Specifically, the moment where he told me he loved me… I told him I loved him, too… and then I drove away in tears.
But there was another elephant in the room, as well: all the pictures I’d seen on Facebook of gorgeous, half-naked women hanging all over him. And that was before his band blew up. Since then, it was pictures in US and People and TMZ.com of gorgeous, half-naked, famous women hanging all over him.
Two elephants, one room – not a good combination. In fact, if they clashed, there was going to be blood.
Probably from my heart, smashed and broken on the floor.
“…why don’t we save that question for later, and maybe get some of the catching up out of the way first,” I suggested.
He shrugged. “Okay.”
Just then a waiter came up from behind me and set down a glass in front of Derek. Bourbon, neat.
Derek didn’t even look at the waiter, just at me. “You want a drink?”
Now he looked at the waiter. “Get her the same as me.”
“NO,” I said loudly.
“Then what do you want?”
I looked up the waiter. “I don’t want anything, thank you.”
Derek grinned. “You’re getting one whether you want it or not, so you might as well pick something you like.”
“Rolling Stone’s not going to pay for a ton of top-shelf liquor.”
“We both know that’s not true. If they get an interview with me out of it, they’d pay for a tableful of blow. But Rolling Stone’s not buying, I am.”
I bristled. “I’m not drinking it.”
“Can’t force you to drink it, but I can order it for you.”
I gritted my teeth. “…fine. A glass of merlot.”
“Best bottle you’ve got,” Derek ordered.
I looked up at the waiter. “Just a glass of the house merlot will be fine.”
“Best bottle you’ve got,” Derek said commandingly. “And don’t listen to anything else she says.”
The waiter just nodded and walked away.
“Is that what you do now?” I asked, annoyed.
“Do what?” he asked as he took a sip of his drink.
“The whole rock star power trip – ‘nothing but the best for me and my crew’ thing?”
Derek smiled. “I saw this MTV Cribs episode once – ”
“You watched MTV Cribs?” I asked, unable to hide my surprise.
“My roommate Dale watched it all the time on DVD. Obsessively.”
“The stoner pizza delivery guy?”
“Good memory,” he said, sounding impressed. “Anyway, there was this rock musician on there – can’t remember who – and all of his hanger-ons wanted Cristal at parties, so he kept a bunch of empty Cristal bottles and just filled them up with cheap champagne. I remember he said something like, ‘Those idiots can’t tell the difference.’”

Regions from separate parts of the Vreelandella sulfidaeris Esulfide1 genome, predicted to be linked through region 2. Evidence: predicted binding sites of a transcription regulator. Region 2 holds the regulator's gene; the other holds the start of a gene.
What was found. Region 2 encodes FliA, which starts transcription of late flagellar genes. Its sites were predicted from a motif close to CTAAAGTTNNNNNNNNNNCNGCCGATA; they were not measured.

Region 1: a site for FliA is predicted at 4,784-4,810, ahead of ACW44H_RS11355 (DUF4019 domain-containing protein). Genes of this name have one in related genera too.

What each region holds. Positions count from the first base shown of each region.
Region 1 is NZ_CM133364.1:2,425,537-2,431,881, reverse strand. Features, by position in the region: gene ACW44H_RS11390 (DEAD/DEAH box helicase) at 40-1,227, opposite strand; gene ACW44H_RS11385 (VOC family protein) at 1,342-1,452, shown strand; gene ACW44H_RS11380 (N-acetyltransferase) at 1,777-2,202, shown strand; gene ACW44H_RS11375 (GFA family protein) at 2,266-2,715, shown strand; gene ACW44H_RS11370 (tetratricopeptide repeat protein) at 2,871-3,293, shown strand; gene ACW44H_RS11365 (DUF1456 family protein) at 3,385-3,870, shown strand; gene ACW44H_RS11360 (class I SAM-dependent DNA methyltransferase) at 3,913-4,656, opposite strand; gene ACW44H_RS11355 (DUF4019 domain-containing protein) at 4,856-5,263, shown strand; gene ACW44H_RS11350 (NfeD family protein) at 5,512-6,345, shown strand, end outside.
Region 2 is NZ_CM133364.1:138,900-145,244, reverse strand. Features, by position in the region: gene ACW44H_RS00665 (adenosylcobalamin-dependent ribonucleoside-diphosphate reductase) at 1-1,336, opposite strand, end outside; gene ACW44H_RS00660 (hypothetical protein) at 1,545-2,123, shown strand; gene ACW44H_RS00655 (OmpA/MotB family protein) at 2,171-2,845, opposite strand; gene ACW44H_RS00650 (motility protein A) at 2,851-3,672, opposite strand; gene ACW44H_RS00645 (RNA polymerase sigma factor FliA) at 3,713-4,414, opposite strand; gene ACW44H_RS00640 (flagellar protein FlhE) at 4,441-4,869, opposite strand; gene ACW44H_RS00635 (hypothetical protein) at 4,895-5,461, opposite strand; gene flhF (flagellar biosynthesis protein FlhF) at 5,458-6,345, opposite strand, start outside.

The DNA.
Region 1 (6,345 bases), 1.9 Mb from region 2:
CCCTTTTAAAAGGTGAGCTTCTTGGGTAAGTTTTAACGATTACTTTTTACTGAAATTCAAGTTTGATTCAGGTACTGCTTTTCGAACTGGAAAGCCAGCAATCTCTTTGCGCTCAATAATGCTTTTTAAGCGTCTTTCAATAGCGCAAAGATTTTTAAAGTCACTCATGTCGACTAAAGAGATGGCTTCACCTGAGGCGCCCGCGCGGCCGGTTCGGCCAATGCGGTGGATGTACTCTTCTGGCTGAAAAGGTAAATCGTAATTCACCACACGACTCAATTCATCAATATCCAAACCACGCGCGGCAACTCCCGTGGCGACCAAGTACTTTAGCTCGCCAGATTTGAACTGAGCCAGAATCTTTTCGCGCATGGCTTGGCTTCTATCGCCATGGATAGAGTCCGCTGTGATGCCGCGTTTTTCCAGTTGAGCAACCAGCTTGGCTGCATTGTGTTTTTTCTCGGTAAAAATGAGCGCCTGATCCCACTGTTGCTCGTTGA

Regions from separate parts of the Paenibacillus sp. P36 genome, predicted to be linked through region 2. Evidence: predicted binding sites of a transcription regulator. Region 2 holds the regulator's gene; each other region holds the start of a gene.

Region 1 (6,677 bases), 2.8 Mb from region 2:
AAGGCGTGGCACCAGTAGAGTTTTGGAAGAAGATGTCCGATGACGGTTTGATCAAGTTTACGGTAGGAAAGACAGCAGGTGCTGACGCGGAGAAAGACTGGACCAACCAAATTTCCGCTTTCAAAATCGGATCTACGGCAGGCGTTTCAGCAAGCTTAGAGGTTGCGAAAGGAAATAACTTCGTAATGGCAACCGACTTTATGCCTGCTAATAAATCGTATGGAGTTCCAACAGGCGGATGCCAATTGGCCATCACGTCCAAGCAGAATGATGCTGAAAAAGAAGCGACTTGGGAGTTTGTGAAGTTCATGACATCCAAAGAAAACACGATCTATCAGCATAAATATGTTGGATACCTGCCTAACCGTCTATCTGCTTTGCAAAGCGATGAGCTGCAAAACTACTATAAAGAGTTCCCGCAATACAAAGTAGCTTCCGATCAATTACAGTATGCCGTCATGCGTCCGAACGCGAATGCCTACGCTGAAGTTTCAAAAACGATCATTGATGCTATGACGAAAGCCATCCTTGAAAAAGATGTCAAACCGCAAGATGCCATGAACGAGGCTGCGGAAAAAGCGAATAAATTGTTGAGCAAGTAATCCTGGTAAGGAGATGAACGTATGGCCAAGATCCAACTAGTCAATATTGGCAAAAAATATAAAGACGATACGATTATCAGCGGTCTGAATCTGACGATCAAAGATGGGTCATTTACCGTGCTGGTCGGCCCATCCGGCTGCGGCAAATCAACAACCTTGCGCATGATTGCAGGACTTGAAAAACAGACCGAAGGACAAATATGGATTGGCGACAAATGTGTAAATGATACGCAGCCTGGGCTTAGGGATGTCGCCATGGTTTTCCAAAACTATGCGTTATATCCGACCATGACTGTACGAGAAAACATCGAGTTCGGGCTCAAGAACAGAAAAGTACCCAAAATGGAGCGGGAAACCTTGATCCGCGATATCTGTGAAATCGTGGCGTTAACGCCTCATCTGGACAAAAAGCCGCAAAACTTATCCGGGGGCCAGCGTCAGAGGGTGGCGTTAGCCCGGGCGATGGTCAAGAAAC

“So ‘the best bottle you’ve got’ – is that code for an empty bottle of whatever the equivalent of Cristal is in merlot? And they’re going to fill it with – ”
“Boone’s Farm,” Derek finished, a playful smile on his face.
“So I guess that makes me one of the idiots,” I said sardonically – which Derek took a little too seriously.
“No! Jesus,” he growled. “It was just a funny story. I’m happy you’re here – aren’t you happy to be here?”
It took me a second to answer.
“Doesn’t sound like it.”
I was silent for a few more seconds. Then I decided, I’m tired of talking around the elephants.
“Do you know I actually rejected this job when they offered it to me?”
“What? Why?” he asked, truly sounding mystified.
“You have no idea?” I asked, so not believing him.
“No, I don’t. Why?”
“We have a certain… history together.”
He cocked one eyebrow and gave a seductive little smile. “Yes, we do.”
“Which is making this really uncomfortable for me.”
The seductive smile disappeared. “Why?”
“What are you, three years old? ‘Why, why, why?’”
He laughed. “I want to know!”
A glass of red wine miraculously appeared next to me. “Thank you,” I said to the waiter.
“You’re welcome,” he smiled.
Derek gave the guy a ‘head nod’ of thanks without actually saying it, and the waiter departed.
“I’m not drinking it,” I said to Derek.
“Riiight. You always say you’re not going to do things, and then you wind up doing them anyway,” he said mischievously.
I shot a death glare at him.
He looked at me for a moment, like he was deciding whether he ought to go through with something or not. Then he evidently decided, because he sat up, put his elbows on the table, and leaned over conspiratorially.